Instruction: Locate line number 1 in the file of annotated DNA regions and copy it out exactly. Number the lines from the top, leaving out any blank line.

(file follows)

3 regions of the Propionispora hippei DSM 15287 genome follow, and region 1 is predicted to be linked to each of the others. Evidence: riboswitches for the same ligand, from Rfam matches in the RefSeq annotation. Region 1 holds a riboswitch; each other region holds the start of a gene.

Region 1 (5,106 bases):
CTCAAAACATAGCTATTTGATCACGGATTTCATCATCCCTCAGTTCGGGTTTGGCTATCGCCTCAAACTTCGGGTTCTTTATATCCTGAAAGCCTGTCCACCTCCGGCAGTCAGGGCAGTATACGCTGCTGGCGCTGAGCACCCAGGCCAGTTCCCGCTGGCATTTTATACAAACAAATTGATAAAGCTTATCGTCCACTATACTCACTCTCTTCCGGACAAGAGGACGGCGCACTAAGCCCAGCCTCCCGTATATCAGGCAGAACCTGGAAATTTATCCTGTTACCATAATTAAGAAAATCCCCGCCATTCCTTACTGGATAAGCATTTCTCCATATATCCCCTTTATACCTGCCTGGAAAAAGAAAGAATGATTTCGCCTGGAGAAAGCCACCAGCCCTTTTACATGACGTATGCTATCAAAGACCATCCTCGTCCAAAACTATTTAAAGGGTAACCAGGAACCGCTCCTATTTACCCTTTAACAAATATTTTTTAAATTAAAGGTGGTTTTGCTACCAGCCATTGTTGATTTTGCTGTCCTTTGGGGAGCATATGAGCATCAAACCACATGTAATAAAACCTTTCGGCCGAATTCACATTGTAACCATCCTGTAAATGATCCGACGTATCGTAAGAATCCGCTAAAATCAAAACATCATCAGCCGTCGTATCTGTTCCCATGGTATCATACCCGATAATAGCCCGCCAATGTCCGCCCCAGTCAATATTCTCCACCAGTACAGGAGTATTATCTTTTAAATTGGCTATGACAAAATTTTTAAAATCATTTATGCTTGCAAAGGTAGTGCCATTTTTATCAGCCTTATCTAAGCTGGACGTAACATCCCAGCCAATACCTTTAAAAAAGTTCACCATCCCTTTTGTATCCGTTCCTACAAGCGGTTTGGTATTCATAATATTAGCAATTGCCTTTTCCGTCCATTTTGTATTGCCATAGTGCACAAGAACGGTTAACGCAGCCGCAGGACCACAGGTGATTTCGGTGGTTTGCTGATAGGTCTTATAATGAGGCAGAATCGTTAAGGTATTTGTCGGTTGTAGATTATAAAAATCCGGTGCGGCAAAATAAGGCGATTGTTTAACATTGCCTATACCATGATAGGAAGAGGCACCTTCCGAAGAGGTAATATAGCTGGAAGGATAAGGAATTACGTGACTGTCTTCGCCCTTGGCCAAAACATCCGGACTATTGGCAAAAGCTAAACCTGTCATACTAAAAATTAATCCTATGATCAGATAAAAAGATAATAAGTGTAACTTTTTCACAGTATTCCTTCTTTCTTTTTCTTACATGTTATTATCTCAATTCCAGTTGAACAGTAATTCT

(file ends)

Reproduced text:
3 regions of the Propionispora hippei DSM 15287 genome follow, and region 1 is predicted to be linked to each of the others. Evidence: riboswitches for the same ligand, from Rfam matches in the RefSeq annotation. Region 1 holds a riboswitch; each other region holds the start of a gene.